How much should you expect to pay? Many classic prewar German typewriters are very common, looking at the worldwide typewriter market. These include Erika, Continental, Rheinmetall, Olympia Simplex/Progress/Elite, Triumph, Adler, Torpedo, Groma N or T, etc. You can buy many of these on German eBay for less than 40 Euro. Shipping to the USA (at the time of writing this, January 2020) is 76 Euro for parcels under 10 kg, this would include many portable typewriters. Standard typewriters will be over 10 kg and will cost more to ship. So all in, you are looking at around $150-ish for a portable typewriter, shipped from Germany to the USA. You can buy machines for these prices fairly regularly. Of course, there is the matter of shipping and the associated risk of damage. Professional repairs on top of shipping can easily push your total costs to $300 for a machine you really paid less than $50 for. There are some sellers on US eBay or Etsy that are based in Europe but that sell these machines regularly and who understand how they have to be shipped to ensure they will arrive safely. These sellers generally offer machines with Buy it Now prices much higher than typical German eBay end prices. But you can still get machines from them for under $300 shipped. And if you are lucky you can find German machines here in the USA. Some sellers will ask a lot but there are deals to be found on eBay, it’s not totally unusual to win a German prewar machine for less than $100 and then pay $45-$80 for shipping on top of that.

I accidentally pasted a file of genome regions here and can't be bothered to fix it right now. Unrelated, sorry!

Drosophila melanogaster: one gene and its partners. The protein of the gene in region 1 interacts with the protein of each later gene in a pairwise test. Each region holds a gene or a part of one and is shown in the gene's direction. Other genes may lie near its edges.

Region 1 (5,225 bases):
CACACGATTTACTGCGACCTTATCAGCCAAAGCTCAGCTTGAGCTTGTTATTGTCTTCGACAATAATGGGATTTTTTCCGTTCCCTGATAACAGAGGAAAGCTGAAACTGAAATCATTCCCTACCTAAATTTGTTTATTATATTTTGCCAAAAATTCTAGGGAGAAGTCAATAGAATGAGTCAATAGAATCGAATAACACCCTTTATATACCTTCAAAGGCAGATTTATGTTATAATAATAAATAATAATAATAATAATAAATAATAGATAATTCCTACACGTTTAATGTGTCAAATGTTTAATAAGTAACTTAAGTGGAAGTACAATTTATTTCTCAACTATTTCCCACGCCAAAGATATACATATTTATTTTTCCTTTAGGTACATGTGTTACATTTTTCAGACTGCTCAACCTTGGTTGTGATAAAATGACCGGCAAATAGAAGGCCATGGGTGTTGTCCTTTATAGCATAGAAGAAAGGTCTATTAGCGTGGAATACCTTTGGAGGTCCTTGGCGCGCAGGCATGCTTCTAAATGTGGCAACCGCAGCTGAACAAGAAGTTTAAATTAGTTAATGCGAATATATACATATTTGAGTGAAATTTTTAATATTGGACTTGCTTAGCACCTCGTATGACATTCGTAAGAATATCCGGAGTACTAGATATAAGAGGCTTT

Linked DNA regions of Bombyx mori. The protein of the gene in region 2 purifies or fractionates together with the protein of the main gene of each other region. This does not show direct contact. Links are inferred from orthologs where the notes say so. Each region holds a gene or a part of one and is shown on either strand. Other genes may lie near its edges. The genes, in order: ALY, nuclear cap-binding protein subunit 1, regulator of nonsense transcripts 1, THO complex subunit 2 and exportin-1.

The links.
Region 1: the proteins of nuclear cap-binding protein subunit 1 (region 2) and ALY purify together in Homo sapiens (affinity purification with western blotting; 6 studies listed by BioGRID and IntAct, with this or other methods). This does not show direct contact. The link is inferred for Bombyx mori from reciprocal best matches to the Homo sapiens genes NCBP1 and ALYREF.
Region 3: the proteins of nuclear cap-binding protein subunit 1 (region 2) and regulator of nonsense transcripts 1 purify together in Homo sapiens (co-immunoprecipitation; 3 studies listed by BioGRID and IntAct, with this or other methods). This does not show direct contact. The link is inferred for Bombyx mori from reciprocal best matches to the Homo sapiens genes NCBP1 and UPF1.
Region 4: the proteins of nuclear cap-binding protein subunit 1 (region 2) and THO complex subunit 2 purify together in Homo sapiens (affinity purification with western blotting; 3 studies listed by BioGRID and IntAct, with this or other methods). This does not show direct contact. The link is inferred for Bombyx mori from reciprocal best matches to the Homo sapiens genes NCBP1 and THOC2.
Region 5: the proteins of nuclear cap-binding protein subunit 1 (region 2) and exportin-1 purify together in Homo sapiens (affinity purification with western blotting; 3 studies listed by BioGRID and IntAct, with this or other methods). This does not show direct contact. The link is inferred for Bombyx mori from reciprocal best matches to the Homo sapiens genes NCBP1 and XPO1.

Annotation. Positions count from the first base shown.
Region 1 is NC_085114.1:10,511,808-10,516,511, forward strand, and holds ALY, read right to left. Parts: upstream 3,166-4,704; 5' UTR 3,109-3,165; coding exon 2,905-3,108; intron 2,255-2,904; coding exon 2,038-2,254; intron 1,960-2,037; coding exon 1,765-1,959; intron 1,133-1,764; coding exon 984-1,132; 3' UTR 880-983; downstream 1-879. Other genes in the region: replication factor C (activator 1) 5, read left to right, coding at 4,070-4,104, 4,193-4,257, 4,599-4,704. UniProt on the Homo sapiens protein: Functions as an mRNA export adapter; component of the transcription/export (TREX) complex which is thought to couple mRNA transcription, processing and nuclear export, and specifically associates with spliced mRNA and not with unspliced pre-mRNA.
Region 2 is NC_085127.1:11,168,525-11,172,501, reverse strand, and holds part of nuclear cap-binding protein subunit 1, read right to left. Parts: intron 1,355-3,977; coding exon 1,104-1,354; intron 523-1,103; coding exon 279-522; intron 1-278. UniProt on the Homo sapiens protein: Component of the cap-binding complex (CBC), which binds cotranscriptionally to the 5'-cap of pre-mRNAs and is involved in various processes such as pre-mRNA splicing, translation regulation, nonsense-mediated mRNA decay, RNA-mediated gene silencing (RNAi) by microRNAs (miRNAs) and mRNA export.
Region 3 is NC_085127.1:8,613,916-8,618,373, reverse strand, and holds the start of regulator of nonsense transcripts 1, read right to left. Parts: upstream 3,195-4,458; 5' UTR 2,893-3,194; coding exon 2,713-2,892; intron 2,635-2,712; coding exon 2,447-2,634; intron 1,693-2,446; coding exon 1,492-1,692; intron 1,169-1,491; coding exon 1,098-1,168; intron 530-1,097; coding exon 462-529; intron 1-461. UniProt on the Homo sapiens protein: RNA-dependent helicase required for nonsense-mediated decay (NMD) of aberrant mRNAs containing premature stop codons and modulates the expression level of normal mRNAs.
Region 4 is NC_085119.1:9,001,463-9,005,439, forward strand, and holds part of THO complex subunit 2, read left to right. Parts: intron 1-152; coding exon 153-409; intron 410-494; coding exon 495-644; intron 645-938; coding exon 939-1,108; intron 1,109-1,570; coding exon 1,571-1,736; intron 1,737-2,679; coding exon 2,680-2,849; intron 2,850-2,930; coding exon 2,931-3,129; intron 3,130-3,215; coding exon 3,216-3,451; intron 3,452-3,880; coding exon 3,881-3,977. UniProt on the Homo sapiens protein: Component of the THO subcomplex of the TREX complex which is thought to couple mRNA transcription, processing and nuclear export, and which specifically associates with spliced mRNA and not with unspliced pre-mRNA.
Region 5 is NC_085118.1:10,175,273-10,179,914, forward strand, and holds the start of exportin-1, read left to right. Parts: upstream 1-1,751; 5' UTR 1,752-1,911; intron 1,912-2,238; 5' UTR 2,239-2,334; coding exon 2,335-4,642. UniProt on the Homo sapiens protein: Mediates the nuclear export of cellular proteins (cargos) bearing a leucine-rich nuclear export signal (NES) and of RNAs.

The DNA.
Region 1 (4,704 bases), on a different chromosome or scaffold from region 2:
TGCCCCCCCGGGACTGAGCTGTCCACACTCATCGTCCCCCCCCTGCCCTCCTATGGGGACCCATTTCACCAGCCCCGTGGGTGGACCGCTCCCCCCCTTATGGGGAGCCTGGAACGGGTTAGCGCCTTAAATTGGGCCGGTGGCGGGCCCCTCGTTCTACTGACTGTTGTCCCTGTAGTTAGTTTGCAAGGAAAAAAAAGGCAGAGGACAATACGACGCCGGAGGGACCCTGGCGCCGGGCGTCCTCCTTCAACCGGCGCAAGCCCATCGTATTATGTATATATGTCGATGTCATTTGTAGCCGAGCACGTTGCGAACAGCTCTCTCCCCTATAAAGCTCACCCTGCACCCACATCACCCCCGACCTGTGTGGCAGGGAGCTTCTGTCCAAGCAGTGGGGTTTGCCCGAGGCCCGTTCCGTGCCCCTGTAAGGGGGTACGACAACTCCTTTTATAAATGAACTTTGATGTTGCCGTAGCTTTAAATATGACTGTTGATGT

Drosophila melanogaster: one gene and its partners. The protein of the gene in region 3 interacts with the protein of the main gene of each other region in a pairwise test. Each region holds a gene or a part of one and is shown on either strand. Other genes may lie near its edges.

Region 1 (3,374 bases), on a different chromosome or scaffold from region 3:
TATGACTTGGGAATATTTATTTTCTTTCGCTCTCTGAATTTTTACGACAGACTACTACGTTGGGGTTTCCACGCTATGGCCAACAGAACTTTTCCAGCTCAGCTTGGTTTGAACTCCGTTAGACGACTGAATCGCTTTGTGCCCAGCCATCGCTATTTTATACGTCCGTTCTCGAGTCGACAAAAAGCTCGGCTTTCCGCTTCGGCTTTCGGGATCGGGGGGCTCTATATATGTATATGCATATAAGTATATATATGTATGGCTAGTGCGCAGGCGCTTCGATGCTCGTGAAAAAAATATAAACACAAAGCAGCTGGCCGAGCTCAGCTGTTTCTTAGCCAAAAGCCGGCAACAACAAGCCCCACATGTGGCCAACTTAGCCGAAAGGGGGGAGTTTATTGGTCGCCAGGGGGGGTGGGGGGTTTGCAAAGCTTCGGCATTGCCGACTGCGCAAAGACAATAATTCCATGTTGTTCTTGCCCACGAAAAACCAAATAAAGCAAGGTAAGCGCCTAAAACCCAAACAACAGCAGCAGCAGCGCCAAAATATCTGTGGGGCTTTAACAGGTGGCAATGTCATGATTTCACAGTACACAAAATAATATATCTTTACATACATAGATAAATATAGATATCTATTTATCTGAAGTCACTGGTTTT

Generally speaking: if you’re paying $100 or less, total, it’s a steal for a working machine. Anything under $200 is a good deal. $300 is about the most you want to pay if you’re just looking for a representative working example you can use. If you are paying more than $300 there should be something very special about the machine.

The Olympia Robust in field gray was issued to the Wehrmacht in a special wooden crate. One of those in the crate is worth very easily $250 or more plus shipping. If it also has the SS key, in the original crate, it’s worth up to $1500.

I have bought a several SS typewriters for $500 or less. I consider those deals. They are out there, if you’re lucky. Prices up to $1000 for SS machines are more common, some have been fetching $1300-$1500.

If it types in Fraktur it is very rare, much rarer than an SS machine, and easily $1000.

What about ink ribbons? Almost all German typewriters from the 1920s-1940s used the same standard ribbon. Only the spools were sometimes different. They still make these ribbons today. If your machine has a dried out ribbon on old metal spools, you can buy any standard typewriter ribbon and wind the new ribbon on the old spools. New plastic spools to fit most vintage machines are still made, too.

How can you figure out if a machine is appropriate for use? Every typewriter has a serial number that in most cases can be used to provide a precise manufacture date, you can find databases online that will enable you to look up the year of manufacture. Typewriters from the 1920s were definitely used by the Wehrmacht, you don’t need to find a wartime made machine.

Typewriters are a lot of fun to use. When new they were very expensive. They can be found today for a fraction of what they cost in the 40’s, when you factor in inflation. Good luck!

Some German typewriters from my collection can be seen here.